Luminescent Nanoparticle-based Implants for Pain and Epilepsy Treatment

The IBEC is set to lead the coordination of the PHOTOTHERAPORT project, which will be developed with funding from the European Innovation Council’s Pathfinder Open programme. The project focuses on the development of luminescent implants and light-activated drugs for innovative neuromodulation therapies. PHOTOTHERAPORT will comprise an international consortium of 8 institutions and will receive €3 million over 3 years for the preclinical study of these implants.

Pau Gorostiza, an ICREA research professor and principal investigator of the Nanoprobes and Nanoswitches group at the Institute for Bioengineering of Catalonia (IBEC) and CIBER-BBN, is set to coordinate the PHOTOTHERAPORT project, which is funded by the prestigious Pathfinder Open programme of the European Innovation Council (EIC). Through this initiative, the EIC supports the exploration of bold ideas for radically new technologies, welcoming cutting-edge, interdisciplinary, and high-risk/high-reward scientific collaborations that underpin technological breakthroughs.

PHOTOTHERAPORT focuses on the development of luminescent implants as ports for light therapies, analogous to those used in chemotherapy for drug delivery. A consortium of 8 institutions from 4 countries, coordinated by IBEC, will execute the project with funding totaling €3 million over the next 3 years.

Light-based therapies are gaining significance in medicine for their ability to target specific regions of the body. Despite their demonstrated therapeutic potential, these therapies encounter a common challenge: the attenuation of visible light through soft tissues and bones before it can reach the intended site. This attenuation increases with the depth of the target tissues and organs.

The PhotoTheraPort platform offers a solution to this challenge. These implants are designed to locally emit light when illuminated with an external light source. They incorporate upconversion nanoparticles that, when exposed to infrared light, emit higher-energy photons (visible or ultraviolet light). This allows the emission of light by the nanoparticles to be controlled remotely and non-invasively by externally applying infrared light, which does penetrate through the tissue and bone. The shape and emission color of PhotoTheraPorts can be adjusted for various therapeutic purposes. The research consortium will initially use this platform to directly photoinduce analgesia, an effect known as photobiomodulation, and compare it with clinically used lamps. The goal is to treat inflammatory pain more effectively in concealed regions of the spine.

The PhotoTheraPorts will subsequently be applied to photopharmacological neuromodulation therapies. For this purpose, photoswitchable drugs designed to synergize with the light emitter platform will be developed. These drugs activate only when exposed to a specific color of light. This second technology will undergo testing to mitigate neuropathic pain by illuminating specific regions of the spine. Additionally, an effort will be made to inhibit the neuronal hyperactivity characteristic of focal epilepsy, which affects a limited region of the brain and is untreatable in 30% of epileptic patients.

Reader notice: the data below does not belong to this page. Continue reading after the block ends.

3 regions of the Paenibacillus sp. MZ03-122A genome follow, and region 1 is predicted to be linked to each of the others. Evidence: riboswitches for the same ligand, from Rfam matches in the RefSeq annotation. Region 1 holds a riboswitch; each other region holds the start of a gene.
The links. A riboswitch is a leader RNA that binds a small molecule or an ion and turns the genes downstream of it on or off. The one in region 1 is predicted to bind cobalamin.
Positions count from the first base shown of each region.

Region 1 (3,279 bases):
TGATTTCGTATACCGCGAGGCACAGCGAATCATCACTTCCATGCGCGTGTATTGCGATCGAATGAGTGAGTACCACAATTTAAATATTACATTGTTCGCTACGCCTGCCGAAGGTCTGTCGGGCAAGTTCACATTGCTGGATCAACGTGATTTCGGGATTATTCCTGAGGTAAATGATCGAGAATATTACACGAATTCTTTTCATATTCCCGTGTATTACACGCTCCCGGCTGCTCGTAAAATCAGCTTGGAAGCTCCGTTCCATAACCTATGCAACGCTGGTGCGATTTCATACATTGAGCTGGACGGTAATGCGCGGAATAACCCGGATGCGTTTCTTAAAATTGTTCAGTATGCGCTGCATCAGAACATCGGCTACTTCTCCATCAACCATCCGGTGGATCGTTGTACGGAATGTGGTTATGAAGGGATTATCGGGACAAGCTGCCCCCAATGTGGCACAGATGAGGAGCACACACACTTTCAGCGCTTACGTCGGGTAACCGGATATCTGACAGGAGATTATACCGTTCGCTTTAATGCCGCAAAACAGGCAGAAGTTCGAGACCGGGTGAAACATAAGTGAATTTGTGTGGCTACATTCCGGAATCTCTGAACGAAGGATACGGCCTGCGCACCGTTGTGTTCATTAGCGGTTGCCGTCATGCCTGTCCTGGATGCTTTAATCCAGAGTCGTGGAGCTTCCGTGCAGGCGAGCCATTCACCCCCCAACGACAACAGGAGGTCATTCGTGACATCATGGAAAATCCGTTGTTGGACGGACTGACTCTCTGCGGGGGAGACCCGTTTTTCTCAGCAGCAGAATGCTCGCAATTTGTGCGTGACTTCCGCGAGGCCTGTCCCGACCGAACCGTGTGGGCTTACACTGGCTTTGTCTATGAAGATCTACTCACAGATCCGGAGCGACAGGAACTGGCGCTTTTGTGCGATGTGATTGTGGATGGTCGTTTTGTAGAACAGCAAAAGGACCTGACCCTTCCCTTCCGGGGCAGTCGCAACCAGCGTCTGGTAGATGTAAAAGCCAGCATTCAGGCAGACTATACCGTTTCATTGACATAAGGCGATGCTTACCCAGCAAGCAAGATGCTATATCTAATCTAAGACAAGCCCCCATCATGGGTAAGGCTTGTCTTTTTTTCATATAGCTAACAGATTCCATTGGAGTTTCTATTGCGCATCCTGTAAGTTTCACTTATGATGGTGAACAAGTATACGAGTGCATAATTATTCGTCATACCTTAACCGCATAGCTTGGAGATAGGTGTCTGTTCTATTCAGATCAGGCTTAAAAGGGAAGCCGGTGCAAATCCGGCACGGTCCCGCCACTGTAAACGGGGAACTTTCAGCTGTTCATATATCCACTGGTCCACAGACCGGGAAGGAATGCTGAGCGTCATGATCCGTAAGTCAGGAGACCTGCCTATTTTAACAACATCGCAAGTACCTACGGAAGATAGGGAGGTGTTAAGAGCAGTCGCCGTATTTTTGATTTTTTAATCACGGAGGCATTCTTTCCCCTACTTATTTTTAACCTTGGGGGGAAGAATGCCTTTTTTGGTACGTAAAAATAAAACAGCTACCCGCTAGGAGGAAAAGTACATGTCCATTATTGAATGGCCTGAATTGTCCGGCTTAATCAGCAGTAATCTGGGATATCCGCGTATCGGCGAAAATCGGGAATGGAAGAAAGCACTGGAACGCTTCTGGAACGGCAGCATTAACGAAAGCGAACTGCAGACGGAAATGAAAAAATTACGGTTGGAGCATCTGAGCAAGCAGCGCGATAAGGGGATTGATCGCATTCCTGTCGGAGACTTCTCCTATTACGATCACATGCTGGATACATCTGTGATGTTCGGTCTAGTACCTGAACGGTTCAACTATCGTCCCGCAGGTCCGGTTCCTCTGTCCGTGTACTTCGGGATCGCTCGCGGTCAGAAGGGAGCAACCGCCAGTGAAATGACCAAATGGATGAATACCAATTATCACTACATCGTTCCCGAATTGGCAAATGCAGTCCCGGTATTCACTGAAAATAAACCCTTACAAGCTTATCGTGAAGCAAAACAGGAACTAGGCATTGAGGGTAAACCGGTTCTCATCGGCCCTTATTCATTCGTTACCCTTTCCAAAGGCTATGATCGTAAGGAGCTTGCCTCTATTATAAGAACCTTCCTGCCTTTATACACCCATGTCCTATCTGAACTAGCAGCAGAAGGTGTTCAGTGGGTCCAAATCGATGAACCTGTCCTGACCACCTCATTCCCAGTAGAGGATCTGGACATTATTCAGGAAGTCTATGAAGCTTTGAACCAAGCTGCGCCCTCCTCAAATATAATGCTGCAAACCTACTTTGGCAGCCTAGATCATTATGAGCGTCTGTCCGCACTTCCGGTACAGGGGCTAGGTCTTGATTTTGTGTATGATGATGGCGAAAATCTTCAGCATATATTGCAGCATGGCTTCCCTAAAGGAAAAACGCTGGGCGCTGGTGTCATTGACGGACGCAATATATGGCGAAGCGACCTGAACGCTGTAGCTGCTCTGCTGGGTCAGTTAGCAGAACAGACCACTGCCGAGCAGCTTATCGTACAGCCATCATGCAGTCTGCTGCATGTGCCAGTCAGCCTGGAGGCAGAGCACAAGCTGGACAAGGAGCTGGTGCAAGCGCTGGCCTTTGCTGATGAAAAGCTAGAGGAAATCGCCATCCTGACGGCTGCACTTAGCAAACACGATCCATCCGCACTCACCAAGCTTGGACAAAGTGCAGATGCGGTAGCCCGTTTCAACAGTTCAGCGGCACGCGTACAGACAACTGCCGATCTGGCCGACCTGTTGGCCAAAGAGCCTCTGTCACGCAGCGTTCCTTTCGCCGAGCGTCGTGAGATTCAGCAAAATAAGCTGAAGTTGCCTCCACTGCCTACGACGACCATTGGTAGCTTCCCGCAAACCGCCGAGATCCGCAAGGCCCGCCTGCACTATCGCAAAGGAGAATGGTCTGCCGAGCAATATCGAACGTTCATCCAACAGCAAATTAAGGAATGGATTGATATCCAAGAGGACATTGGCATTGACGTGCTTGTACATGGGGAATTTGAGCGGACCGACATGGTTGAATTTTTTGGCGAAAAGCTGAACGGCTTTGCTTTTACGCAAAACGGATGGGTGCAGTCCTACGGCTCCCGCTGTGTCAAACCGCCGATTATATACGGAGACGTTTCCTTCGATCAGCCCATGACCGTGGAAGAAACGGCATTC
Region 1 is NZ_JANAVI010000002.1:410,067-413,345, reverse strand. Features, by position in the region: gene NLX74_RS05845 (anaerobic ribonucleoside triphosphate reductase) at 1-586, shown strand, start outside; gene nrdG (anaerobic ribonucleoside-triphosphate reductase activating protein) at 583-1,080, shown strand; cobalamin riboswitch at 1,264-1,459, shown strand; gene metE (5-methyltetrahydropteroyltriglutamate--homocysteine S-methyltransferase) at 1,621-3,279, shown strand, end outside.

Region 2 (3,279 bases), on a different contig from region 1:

“Our goal is to demonstrate, within 5 years, the safety and non-toxicity of the platform and to bring this new photobiomodulation therapy closer to clinical use. Photopharmacological development timelines are unpredictable but are expected to be longer. If we achieve positive preclinical results for neuromodulation, it would be the first molecule of its kind to meet regulatory requirements,” explains Gorostiza.

Once the efficacy of PhotoTheraPorts for these pathologies has been proven, the platform has the potential to be applied to other conditions requiring treatments with localized action, such as arthritis, autoimmune diseases, infections, or transplants. The simplicity and versatility of this innovative platform aim to enhance pain management and patients’ quality of life, while also providing the healthcare system with ways to optimize medical costs and extend its benefits.

The PHOTOTHERAPORT consortium is coordinated by IBEC and comprises the Latvian Institute of Organic Synthesis (LIOS), the Tampere University (TAU, Finland), the Technion Institute of Technology (TIIT, Israel), the Riga Stradins University (RSU, Latvia), the University of Cádiz (UCA), the Barcelona Institute for Biomedical Research (IIBB-CSIC, Spain), and the Teamit Institute (TINS, Spain).